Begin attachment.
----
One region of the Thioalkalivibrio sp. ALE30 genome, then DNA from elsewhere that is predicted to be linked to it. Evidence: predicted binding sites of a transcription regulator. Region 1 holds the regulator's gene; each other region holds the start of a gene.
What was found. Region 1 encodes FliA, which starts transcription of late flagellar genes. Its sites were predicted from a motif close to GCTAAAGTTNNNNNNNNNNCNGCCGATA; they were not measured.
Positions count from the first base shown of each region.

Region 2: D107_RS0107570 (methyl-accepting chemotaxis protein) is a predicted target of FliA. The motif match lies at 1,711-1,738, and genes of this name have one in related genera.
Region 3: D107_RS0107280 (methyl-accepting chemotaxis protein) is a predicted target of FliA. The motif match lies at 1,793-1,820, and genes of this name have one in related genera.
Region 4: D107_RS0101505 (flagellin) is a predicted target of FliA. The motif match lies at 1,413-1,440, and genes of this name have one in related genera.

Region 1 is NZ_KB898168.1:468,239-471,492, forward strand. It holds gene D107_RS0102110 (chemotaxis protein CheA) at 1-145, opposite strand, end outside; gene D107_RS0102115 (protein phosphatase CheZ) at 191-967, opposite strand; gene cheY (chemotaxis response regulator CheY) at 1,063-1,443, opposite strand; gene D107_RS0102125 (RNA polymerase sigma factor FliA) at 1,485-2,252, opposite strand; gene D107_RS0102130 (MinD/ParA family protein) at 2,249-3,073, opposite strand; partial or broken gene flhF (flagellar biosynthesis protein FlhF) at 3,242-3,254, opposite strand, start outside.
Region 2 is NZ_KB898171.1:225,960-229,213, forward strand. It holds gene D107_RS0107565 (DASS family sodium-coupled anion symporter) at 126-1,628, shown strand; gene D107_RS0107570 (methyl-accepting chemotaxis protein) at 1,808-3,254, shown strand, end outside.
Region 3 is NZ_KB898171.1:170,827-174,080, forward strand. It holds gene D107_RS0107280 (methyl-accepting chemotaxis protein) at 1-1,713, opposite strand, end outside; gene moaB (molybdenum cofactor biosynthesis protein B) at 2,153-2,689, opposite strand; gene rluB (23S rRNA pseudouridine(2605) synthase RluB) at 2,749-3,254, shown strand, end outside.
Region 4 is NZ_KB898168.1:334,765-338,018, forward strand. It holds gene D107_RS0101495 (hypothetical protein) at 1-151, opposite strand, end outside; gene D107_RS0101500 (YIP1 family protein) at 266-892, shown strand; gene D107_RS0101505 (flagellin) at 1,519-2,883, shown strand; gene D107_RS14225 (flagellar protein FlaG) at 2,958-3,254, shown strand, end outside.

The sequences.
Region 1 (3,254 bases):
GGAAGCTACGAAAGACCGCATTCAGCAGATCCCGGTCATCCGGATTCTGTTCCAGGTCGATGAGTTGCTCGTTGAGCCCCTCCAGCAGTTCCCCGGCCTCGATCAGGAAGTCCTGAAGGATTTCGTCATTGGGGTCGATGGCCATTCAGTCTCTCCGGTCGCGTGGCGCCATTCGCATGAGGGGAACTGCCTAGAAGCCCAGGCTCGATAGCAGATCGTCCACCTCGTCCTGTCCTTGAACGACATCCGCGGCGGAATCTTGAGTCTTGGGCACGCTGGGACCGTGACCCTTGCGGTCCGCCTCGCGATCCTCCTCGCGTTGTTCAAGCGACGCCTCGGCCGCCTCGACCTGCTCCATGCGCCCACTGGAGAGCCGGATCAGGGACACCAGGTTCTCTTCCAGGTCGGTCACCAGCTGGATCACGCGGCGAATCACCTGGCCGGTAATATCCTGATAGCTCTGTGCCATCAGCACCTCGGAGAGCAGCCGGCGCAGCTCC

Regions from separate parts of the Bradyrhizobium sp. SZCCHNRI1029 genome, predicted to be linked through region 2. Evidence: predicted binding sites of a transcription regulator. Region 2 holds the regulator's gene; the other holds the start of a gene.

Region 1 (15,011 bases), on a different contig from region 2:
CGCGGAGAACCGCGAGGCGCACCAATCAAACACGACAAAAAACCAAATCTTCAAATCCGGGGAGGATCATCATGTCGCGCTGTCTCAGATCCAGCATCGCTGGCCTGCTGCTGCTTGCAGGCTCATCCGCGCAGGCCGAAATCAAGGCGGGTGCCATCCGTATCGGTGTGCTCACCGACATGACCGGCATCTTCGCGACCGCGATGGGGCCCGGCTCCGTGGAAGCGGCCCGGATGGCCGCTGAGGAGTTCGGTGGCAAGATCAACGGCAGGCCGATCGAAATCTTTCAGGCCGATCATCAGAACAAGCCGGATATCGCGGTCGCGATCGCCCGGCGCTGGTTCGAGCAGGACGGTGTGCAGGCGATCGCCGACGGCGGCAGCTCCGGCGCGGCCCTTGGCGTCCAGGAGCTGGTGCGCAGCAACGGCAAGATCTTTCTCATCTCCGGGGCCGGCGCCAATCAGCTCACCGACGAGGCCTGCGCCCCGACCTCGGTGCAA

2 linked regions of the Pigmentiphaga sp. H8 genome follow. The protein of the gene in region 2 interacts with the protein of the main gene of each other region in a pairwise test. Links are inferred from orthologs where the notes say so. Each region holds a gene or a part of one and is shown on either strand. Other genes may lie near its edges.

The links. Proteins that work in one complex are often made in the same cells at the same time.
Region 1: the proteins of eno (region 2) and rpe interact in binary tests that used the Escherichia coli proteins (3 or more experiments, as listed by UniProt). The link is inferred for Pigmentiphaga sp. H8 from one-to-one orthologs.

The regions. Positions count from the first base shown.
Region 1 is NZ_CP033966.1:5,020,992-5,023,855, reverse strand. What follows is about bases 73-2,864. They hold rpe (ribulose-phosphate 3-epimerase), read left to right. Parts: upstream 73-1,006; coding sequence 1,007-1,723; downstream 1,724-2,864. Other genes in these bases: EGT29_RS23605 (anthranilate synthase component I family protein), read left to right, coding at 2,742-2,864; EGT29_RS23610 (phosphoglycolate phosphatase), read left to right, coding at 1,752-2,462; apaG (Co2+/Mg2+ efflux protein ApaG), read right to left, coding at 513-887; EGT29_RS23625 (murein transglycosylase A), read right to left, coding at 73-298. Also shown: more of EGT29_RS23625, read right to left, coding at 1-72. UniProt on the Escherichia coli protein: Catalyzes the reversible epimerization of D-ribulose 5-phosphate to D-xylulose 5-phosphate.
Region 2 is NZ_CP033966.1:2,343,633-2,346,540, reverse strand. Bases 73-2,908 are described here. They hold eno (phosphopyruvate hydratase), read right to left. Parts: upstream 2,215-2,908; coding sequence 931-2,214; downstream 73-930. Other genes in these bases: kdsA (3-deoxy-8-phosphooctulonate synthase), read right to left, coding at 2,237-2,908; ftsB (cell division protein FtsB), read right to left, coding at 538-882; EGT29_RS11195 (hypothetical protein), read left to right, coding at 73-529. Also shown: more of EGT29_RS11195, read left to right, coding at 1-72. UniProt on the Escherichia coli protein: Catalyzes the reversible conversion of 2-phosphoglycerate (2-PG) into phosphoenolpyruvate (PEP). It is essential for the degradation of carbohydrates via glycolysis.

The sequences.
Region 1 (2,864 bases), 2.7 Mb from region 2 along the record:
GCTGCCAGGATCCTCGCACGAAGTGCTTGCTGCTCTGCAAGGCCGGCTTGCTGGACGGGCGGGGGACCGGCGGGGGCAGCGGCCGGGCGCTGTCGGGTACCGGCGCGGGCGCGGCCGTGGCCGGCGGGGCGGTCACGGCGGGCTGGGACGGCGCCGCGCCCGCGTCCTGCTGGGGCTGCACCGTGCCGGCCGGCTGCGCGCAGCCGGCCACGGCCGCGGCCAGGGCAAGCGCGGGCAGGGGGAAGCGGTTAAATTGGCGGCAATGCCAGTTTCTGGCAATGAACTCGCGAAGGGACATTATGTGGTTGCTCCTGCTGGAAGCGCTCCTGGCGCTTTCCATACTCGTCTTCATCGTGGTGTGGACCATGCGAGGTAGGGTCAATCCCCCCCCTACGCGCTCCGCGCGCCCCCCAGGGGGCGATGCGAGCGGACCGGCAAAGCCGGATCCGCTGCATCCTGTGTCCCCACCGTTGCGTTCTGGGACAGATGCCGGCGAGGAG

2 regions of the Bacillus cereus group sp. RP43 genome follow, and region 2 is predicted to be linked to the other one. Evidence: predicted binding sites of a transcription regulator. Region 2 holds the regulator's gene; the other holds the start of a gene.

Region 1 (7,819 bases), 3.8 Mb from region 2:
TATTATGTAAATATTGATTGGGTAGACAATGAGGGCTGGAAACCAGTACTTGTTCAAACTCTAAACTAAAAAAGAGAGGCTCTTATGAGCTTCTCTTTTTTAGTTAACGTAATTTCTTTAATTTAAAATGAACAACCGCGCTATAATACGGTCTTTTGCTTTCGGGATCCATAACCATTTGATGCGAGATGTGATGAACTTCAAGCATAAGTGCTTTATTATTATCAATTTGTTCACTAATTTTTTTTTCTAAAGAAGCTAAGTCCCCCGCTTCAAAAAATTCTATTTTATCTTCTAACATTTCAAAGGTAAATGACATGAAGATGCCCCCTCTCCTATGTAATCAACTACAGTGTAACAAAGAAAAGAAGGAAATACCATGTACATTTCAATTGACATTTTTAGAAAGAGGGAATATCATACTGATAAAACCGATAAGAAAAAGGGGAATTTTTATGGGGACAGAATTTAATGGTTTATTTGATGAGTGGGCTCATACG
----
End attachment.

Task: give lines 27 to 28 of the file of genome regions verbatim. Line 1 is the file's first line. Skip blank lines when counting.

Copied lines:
Region 1 (7,819 bases), 3.8 Mb from region 2:
TATTATGTAAATATTGATTGGGTAGACAATGAGGGCTGGAAACCAGTACTTGTTCAAACTCTAAACTAAAAAAGAGAGGCTCTTATGAGCTTCTCTTTTTTAGTTAACGTAATTTCTTTAATTTAAAATGAACAACCGCGCTATAATACGGTCTTTTGCTTTCGGGATCCATAACCATTTGATGCGAGATGTGATGAACTTCAAGCATAAGTGCTTTATTATTATCAATTTGTTCACTAATTTTTTTTTCTAAAGAAGCTAAGTCCCCCGCTTCAAAAAATTCTATTTTATCTTCTAACATTTCAAAGGTAAATGACATGAAGATGCCCCCTCTCCTATGTAATCAACTACAGTGTAACAAAGAAAAGAAGGAAATACCATGTACATTTCAATTGACATTTTTAGAAAGAGGGAATATCATACTGATAAAACCGATAAGAAAAAGGGGAATTTTTATGGGGACAGAATTTAATGGTTTATTTGATGAGTGGGCTCATACG